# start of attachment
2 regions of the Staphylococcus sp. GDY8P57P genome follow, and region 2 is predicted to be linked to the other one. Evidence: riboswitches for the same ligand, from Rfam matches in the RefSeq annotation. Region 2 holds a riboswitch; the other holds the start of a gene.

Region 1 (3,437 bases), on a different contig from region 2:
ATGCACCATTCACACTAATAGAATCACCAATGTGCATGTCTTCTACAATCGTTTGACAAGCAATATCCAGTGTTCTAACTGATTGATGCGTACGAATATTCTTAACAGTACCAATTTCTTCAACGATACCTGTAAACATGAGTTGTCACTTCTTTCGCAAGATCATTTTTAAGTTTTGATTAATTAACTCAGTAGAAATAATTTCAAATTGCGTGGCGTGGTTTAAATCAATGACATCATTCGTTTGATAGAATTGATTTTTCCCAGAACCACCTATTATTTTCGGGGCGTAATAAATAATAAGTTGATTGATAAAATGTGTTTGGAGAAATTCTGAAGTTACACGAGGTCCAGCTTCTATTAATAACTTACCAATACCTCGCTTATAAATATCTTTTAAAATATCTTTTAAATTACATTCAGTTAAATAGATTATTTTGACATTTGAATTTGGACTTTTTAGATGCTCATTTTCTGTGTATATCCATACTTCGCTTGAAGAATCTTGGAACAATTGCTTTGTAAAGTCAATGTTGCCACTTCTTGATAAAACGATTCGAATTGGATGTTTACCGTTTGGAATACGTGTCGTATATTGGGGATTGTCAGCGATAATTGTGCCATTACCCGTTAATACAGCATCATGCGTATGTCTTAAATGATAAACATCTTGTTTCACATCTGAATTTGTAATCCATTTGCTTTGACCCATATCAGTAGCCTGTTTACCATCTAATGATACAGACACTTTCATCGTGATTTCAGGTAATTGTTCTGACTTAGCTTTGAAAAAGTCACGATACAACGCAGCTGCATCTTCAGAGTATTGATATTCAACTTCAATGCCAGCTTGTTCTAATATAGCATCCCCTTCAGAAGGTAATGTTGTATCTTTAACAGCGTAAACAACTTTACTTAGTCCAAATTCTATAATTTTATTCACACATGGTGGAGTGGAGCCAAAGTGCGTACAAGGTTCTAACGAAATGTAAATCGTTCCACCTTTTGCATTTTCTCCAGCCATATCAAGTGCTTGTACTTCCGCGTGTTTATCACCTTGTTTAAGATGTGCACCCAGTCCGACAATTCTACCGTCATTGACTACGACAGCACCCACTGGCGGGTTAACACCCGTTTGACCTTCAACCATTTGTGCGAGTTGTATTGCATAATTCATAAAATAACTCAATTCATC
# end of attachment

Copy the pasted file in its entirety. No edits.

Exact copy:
2 regions of the Staphylococcus sp. GDY8P57P genome follow, and region 2 is predicted to be linked to the other one. Evidence: riboswitches for the same ligand, from Rfam matches in the RefSeq annotation. Region 2 holds a riboswitch; the other holds the start of a gene.

Region 1 (3,437 bases), on a different contig from region 2:
ATGCACCATTCACACTAATAGAATCACCAATGTGCATGTCTTCTACAATCGTTTGACAAGCAATATCCAGTGTTCTAACTGATTGATGCGTACGAATATTCTTAACAGTACCAATTTCTTCAACGATACCTGTAAACATGAGTTGTCACTTCTTTCGCAAGATCATTTTTAAGTTTTGATTAATTAACTCAGTAGAAATAATTTCAAATTGCGTGGCGTGGTTTAAATCAATGACATCATTCGTTTGATAGAATTGATTTTTCCCAGAACCACCTATTATTTTCGGGGCGTAATAAATAATAAGTTGATTGATAAAATGTGTTTGGAGAAATTCTGAAGTTACACGAGGTCCAGCTTCTATTAATAACTTACCAATACCTCGCTTATAAATATCTTTTAAAATATCTTTTAAATTACATTCAGTTAAATAGATTATTTTGACATTTGAATTTGGACTTTTTAGATGCTCATTTTCTGTGTATATCCATACTTCGCTTGAAGAATCTTGGAACAATTGCTTTGTAAAGTCAATGTTGCCACTTCTTGATAAAACGATTCGAATTGGATGTTTACCGTTTGGAATACGTGTCGTATATTGGGGATTGTCAGCGATAATTGTGCCATTACCCGTTAATACAGCATCATGCGTATGTCTTAAATGATAAACATCTTGTTTCACATCTGAATTTGTAATCCATTTGCTTTGACCCATATCAGTAGCCTGTTTACCATCTAATGATACAGACACTTTCATCGTGATTTCAGGTAATTGTTCTGACTTAGCTTTGAAAAAGTCACGATACAACGCAGCTGCATCTTCAGAGTATTGATATTCAACTTCAATGCCAGCTTGTTCTAATATAGCATCCCCTTCAGAAGGTAATGTTGTATCTTTAACAGCGTAAACAACTTTACTTAGTCCAAATTCTATAATTTTATTCACACATGGTGGAGTGGAGCCAAAGTGCGTACAAGGTTCTAACGAAATGTAAATCGTTCCACCTTTTGCATTTTCTCCAGCCATATCAAGTGCTTGTACTTCCGCGTGTTTATCACCTTGTTTAAGATGTGCACCCAGTCCGACAATTCTACCGTCATTGACTACGACAGCACCCACTGGCGGGTTAACACCCGTTTGACCTTCAACCATTTGTGCGAGTTGTATTGCATAATTCATAAAATAACTCAATTCATC